Catholic philosophy of education‖ that was both operative before and after Vatican II and
reflects the ongoing commitment of the Catholic Church with regards to education. Again
Again see Boys, 36-50 for a discussion of the connections of religious education to each of
these thinkers. Also see: George Albert Coe, What is Christian Education? (New York: Scribner, 1929)
and Horace Bushnell, Christian Nurture. (New Haven, CT: Yale University Press, 1967).
Boys, 52. Coe‘s work is also highly connected with educational philosopher John Dewey,
among others. Boys also describes the connection between Coe‘s understanding of religious education and
the work of Paulo Freire. She points to the ways that both Coe and Freire, in a very different context
historically and politically, affirm the work of education in transforming the world.
Boys, 60.
Ibid, 66.
Boys also notes the way that Niebuhr took offense at the often blind or naïve wedding of
middle class values with reason and education. Niebuhr did not hold Coe‘s ―confidence that the power of
religious education could reconstruct society‖ (66-68).
Boys, 76.
Chapter 7: Towards a Critical Pedagogy
Wright, 206
Boys describes Catholic education as focused on ―the formation of the human person
with respect to his [her] ultimate goal, and simultaneously with respect to the good of
those societies of which as a man [woman] he [she] is a member, and in who
responsibilities, as an adult, he [she] will share.‖429 In this way, the goal of Catholic
education was to ―form the whole person, to permeate all of life with God‘s grace, and to
achieve a person‘s complete transformation, both as an individual and as a member of
From this snapshot of the classical expressions of religious education, Boys helps
us to see both the complexity of the field of religious education and the often competing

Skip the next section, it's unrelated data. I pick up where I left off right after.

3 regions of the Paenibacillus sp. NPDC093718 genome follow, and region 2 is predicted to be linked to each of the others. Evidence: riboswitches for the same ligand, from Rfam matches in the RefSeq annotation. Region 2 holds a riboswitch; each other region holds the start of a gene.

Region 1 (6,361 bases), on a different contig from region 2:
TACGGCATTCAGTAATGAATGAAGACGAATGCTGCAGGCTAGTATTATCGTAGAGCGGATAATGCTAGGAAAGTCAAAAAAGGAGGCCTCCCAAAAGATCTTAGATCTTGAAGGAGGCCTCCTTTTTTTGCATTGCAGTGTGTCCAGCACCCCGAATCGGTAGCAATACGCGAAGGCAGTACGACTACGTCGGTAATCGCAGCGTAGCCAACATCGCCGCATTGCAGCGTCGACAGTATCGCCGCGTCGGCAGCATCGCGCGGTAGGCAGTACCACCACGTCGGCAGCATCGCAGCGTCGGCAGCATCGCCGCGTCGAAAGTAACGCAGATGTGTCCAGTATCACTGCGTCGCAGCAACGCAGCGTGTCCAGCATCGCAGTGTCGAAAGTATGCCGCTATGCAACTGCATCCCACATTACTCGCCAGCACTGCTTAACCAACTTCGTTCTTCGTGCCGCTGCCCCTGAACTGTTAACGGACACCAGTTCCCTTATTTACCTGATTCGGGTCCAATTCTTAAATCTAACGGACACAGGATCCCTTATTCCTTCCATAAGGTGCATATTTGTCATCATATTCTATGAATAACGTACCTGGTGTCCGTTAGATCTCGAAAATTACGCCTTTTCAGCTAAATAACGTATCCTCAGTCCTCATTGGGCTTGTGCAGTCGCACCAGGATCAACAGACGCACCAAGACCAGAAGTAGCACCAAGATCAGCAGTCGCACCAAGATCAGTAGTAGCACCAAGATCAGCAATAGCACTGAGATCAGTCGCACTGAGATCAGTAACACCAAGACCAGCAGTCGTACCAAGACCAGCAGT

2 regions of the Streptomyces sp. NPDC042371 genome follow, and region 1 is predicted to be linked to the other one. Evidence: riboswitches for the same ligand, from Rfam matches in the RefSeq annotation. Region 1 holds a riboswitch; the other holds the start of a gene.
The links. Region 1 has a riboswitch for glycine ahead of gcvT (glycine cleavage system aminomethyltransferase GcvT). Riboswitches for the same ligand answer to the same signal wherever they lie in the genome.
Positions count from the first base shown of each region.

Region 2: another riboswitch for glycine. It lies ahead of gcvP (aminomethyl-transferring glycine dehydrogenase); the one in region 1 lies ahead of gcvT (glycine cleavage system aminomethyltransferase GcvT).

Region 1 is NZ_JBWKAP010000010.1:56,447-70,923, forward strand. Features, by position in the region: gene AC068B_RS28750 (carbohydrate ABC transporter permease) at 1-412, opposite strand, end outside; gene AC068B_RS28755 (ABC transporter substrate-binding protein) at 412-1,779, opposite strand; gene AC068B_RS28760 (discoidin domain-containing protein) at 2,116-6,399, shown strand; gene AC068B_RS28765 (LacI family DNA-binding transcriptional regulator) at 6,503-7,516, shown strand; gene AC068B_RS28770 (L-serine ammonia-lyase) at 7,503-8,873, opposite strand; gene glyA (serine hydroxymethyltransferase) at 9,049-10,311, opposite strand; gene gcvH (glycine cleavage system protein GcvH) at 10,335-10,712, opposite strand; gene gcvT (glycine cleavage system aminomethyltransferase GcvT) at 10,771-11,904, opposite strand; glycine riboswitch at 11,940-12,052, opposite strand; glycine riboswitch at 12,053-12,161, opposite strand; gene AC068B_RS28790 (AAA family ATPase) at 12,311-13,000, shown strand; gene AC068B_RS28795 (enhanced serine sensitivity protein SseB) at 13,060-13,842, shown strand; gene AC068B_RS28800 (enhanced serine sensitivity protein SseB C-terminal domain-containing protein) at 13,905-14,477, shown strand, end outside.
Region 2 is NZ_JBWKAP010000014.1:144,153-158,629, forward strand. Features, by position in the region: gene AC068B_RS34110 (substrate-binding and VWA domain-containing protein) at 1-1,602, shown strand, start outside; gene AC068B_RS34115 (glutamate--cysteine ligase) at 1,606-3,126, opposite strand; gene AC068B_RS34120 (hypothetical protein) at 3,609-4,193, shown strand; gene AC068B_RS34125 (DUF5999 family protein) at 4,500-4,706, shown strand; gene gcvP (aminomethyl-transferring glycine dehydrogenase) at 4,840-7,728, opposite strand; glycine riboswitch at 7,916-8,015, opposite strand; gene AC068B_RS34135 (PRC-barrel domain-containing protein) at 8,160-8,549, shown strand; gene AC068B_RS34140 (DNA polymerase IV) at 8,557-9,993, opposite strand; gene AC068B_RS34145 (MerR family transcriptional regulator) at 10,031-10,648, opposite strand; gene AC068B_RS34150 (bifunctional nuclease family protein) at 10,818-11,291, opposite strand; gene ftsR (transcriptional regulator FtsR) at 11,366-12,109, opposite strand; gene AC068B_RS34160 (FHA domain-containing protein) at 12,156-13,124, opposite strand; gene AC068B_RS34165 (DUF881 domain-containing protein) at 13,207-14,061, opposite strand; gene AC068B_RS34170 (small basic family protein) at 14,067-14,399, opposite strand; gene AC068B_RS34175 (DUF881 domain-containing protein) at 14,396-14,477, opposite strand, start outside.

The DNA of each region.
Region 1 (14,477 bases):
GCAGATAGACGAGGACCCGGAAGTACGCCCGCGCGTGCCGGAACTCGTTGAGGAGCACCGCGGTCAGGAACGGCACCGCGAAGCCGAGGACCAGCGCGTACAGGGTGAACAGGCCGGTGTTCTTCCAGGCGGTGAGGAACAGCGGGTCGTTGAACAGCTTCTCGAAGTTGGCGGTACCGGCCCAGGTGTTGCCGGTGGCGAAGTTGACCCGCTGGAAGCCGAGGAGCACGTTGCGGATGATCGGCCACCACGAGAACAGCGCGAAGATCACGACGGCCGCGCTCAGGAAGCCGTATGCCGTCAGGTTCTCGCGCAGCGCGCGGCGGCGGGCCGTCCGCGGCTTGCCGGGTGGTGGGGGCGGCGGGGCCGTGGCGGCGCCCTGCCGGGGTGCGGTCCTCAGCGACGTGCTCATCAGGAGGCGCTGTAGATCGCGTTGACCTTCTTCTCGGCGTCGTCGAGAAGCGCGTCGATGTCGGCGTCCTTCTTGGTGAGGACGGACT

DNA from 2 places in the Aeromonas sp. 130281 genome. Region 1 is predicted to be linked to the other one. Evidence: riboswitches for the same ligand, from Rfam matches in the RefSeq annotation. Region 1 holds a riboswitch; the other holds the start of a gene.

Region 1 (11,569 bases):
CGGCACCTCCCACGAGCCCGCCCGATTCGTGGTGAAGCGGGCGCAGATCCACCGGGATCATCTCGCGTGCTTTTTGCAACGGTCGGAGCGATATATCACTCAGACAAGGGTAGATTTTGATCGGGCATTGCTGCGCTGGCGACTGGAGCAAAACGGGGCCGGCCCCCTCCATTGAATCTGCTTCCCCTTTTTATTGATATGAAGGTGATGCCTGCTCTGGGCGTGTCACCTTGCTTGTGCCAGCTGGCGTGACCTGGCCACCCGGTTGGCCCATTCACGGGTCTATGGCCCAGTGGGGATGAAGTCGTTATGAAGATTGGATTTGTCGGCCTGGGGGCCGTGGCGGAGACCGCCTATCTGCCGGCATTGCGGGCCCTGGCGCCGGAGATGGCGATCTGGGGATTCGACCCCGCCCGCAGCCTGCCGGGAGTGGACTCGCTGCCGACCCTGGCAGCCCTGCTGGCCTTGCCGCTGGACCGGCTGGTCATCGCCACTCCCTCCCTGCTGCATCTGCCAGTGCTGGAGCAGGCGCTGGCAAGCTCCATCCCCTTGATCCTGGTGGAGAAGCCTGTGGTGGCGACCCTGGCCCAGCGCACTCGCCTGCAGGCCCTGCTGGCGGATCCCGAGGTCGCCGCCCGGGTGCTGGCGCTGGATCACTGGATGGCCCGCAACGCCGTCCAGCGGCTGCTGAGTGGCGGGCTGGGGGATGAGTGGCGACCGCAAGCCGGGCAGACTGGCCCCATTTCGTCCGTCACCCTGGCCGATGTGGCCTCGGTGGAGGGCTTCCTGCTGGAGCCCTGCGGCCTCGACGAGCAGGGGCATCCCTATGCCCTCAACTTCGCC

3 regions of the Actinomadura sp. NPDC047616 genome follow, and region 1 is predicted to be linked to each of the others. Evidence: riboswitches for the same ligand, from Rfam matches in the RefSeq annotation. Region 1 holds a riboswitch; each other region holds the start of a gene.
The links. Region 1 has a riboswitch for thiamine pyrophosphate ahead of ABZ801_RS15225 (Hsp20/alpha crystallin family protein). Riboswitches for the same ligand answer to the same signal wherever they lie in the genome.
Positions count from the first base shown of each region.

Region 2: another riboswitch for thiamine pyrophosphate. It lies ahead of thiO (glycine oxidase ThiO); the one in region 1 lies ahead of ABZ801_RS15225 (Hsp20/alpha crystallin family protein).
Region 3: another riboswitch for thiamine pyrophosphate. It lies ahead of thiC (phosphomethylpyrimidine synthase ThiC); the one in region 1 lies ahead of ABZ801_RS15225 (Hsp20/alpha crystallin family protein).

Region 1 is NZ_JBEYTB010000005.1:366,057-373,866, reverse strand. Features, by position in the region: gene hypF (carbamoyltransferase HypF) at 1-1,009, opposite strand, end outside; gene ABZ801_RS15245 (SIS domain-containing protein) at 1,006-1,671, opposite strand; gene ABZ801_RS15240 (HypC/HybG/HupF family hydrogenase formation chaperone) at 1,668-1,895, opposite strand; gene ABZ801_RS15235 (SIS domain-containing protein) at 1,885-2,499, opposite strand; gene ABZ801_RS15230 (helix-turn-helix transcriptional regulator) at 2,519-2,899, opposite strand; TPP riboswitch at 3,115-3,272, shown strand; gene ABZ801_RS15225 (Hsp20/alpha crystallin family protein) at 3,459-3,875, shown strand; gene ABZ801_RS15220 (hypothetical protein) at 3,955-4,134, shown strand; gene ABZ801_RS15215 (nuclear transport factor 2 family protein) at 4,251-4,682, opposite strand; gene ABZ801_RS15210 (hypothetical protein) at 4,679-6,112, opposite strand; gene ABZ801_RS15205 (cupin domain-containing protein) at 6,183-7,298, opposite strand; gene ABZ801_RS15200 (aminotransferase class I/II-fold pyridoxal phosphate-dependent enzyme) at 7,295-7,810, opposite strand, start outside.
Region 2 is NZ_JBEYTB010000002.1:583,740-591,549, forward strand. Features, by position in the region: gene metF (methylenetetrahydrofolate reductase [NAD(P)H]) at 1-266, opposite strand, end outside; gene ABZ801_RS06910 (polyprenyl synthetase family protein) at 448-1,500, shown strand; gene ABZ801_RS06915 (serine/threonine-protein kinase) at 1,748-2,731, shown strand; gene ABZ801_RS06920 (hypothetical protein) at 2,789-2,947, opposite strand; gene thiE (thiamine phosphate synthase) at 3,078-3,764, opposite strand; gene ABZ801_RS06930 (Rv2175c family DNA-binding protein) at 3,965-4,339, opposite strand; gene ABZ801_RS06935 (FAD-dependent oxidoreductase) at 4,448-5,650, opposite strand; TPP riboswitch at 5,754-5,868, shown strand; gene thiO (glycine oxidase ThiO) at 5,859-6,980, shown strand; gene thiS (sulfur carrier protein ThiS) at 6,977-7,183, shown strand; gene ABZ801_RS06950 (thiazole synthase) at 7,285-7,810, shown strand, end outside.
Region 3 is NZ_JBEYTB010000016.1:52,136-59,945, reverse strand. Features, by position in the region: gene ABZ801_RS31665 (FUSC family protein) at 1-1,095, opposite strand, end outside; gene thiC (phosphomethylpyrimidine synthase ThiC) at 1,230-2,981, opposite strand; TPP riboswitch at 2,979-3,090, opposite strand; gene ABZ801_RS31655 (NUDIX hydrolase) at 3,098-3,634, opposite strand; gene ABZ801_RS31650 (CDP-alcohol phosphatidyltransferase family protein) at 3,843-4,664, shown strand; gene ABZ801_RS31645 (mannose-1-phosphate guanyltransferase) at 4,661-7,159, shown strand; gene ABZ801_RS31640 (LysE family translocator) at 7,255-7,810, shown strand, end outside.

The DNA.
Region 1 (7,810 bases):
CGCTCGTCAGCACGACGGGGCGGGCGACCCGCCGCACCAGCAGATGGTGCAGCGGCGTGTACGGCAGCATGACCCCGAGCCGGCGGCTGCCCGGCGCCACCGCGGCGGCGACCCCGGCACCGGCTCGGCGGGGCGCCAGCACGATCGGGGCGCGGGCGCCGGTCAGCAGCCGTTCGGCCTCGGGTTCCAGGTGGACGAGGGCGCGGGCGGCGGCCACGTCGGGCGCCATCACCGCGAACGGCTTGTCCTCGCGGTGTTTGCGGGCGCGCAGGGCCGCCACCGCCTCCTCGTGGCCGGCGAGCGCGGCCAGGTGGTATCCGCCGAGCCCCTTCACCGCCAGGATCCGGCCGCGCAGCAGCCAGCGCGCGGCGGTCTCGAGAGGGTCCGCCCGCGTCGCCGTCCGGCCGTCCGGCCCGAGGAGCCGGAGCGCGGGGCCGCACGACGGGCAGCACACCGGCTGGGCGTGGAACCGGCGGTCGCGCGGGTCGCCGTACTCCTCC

purposes espoused by particular groups in history.431 In addition to Boys‘ description of
classical expressions, other scholars have offered descriptions of the purposes of religious
education and the ways that these reflect the needs of particular historical communities.
For example, moving beyond the recent history of the field of religious education, Walter
Brueggemann in his discussion of the Hebrew Bible cannon as a model for Biblical
education, points to the multilayered purposes, strategies and emphasis in religious
education as essential to formation of the early Hebrew community. While Brueggemann
is not offering as detailed an account of the history of religious education as Boys, he
attempts to look at the larger history of the Christian heritage contained in both the model
and process of canonization of the Hebrew Bible. Thus, Brueggemann offers a tripartite
Boys, 81. Please note that here Boys is quoting Vatican IIs ―Declaration on Christian
Education‖. Also the bracketed portions are added by Boys in her effort to be more gender inclusive.
Boys, 103.
Boys‘ schema is not a static snapshot and in the second part of her work she outlines ways that
the field continues to evolve and the ways that each of the classical expressions are changing in recent
history. Additionally, it is important for me to note that while her schema is primarily descriptive (not
making a normative claim that one expression is better or more accurate than others), I do see my work
fitting better with some classical expressions than others. However as I will argue below, I also want to